In the past 30 years, a succession of Southeast Asian leaders was supposed to represent a new direction for regional geopolitics. First there was Malaysia’s Mahathir Mohamad. Then came Thailand’s Thaksin Shinawatra and Susilo Bambang Yudhoyono of Indonesia.
In the end, none was able to revamp the region and its relationship with the world. But Rodrigo Duterte, the Philippines’ new president, may be the first Asian leader to ask the right questions about the future of the region.
He made headlines during a trip to Beijing last month by announcing his country’s “separation” from the US and a coming embrace with China. Then he went to Japan, where he called for American troops to leave the Philippines within two years and assured the Japanese that he was not pursuing a military alliance with China.
Those outside the region have expressed shock at Mr Duterte’s words, and have deemed him naive at best, dangerous at worst. But this reveals an unwillingness to look beyond the western-led order, spearheaded by the US, as the “natural” state of things.
Mr Duterte is raising questions about who has power, how it is wielded and what self-determination would look like for smaller nations.
Despite his penchant for blunt language, his different tack has already had results. Take the territorial dispute in the South China Sea. The administration of Benigno Aquino, Mr Duterte’s predecessor, rejected any compromise, arguing instead that history and legal precedent meant that it owned islands such as the Scarborough Shoal. China, unsurprisingly, claimed that history and legal precedent supported its own claims.
As tensions increased, there was no evidence that Manila’s strategy was working, especially as the country aligned itself with the US, a prospect that is anathema to China.
By making his trip to Beijing, and eliciting a reciprocal great show of respect, Mr Duterte has done everyone a favour by cooling things down in the South China Sea. He also returned with billions of dollars in development aid and investment promises. Last week, China quietly stopped blocking Filipino fishermen from accessing the Scarborough Shoal.
If all it took was a few polite words and some common sense to defuse the situation, one wonders why no one thought to do it earlier. Perhaps we can call this “Asian-style” diplomacy.
China and the Philippines have a relationship far older than the Philippines’ relationship with the US, and one free of histories of colonialism. China is also re-emerging as the economic and cultural centre of East Asia.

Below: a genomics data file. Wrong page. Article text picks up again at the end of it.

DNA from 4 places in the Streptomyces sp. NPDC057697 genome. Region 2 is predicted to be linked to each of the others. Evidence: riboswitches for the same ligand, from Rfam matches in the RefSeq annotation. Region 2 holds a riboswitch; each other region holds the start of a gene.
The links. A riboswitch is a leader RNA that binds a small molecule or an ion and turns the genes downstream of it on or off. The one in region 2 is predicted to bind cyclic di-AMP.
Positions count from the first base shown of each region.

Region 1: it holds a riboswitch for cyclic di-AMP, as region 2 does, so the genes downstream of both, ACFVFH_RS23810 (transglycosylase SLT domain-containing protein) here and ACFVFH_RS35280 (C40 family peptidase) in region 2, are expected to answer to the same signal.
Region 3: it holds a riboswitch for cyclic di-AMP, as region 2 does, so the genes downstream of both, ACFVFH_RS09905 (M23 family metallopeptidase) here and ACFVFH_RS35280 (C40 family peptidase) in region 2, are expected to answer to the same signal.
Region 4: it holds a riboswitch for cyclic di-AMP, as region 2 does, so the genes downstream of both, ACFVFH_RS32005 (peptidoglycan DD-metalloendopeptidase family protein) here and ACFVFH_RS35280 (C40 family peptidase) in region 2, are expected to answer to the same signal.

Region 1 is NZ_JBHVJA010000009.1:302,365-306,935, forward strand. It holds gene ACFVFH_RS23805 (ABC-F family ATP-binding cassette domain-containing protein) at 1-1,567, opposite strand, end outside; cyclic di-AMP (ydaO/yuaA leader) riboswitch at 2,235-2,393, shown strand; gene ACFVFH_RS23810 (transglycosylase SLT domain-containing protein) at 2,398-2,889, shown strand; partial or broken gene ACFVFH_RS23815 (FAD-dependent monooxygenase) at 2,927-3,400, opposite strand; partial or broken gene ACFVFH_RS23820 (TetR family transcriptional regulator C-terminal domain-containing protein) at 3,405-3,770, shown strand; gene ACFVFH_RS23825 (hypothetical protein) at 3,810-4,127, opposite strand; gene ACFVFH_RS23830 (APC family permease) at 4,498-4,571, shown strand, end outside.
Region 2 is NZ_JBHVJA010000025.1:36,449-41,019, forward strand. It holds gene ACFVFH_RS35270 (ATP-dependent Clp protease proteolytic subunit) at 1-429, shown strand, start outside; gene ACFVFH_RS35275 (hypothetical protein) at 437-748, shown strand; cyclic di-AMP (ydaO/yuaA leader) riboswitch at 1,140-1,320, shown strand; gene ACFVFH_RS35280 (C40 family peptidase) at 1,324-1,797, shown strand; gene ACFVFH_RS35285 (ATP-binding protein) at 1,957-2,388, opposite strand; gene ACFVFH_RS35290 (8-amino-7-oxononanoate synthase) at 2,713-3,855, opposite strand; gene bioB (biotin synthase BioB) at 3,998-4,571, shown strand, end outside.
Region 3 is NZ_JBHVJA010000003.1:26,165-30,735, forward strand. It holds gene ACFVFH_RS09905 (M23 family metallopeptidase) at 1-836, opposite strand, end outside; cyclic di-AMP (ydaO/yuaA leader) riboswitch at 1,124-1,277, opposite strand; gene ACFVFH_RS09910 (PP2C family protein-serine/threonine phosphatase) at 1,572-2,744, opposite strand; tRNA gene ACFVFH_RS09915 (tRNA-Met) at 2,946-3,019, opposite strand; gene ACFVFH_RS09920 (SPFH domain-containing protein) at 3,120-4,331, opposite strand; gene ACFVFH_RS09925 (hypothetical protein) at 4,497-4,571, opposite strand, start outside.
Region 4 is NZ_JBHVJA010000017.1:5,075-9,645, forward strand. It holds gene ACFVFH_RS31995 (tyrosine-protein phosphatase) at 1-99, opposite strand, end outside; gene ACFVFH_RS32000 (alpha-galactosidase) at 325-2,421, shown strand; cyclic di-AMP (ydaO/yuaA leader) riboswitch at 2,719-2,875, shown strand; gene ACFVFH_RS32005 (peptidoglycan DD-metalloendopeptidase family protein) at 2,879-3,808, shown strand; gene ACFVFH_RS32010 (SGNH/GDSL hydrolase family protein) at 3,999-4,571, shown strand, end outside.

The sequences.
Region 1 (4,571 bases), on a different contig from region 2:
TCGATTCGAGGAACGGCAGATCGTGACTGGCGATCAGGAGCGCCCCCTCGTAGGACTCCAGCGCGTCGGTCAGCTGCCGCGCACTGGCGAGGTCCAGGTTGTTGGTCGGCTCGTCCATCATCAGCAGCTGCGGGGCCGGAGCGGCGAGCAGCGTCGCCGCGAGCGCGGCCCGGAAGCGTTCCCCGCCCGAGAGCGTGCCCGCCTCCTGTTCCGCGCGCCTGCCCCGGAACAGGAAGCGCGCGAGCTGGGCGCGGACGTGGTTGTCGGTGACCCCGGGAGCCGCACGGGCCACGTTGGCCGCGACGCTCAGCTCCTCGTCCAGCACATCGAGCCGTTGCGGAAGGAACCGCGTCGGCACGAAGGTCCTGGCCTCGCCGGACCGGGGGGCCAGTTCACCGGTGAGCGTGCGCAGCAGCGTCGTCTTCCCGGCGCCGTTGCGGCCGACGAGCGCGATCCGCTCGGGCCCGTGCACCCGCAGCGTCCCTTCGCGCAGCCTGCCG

We can even understand Mr Duterte’s attitude to China using the Asian concept of “face”. By heralding Beijing as the focal point for a different economic, political and cultural order, Mr Duterte accorded it a lot of prestige. And, in return, China is willing to support the new Filipino president, perhaps by receding from the issues that divide them. Many in the west — with their focus on credibility, “rational” interests and power as a zero-sum game — will always miss relationships based on prestige and mutual benefit.
The larger point is that the concept of Pax Americana is outdated. The world is increasingly abandoning the view of the US as the sole (and self-appointed) protector of global peace and prosperity. In fact, the idea that America should not be a world policeman resonates with large numbers of people in the US. The world may want other countries to share that responsibility with the US or, perhaps, to replace it. Mr Duterte is the first in Asia to do something about it.
Just because the Philippines is turning away from an American-led order does not mean it is rejecting the west or the US. Mr Duterte himself said that he is calling for a “separation of foreign policy” rather than “a severance of ties”.
Those who worry about Mr Duterte betray a belief that the Philippines and other Asian countries must choose between an affinity for the US and an affinity for China — and not, as perhaps would be best, express their self-determination by finding some affinity with both.
Since Mr Duterte’s visit to Beijing, one must assume that other Asian leaders are watching closely to see where he takes his country and the region. His views on self-determination are shared by many who are resentful of being subservient in the hegemonic geopolitical system but have believed until now that they are helpless.
The world order will change further as more leaders make the same choices as Mr Duterte. Those used to the status quo should get used to it.
The writer is founder and chief executive of The Global Institute for Tomorrow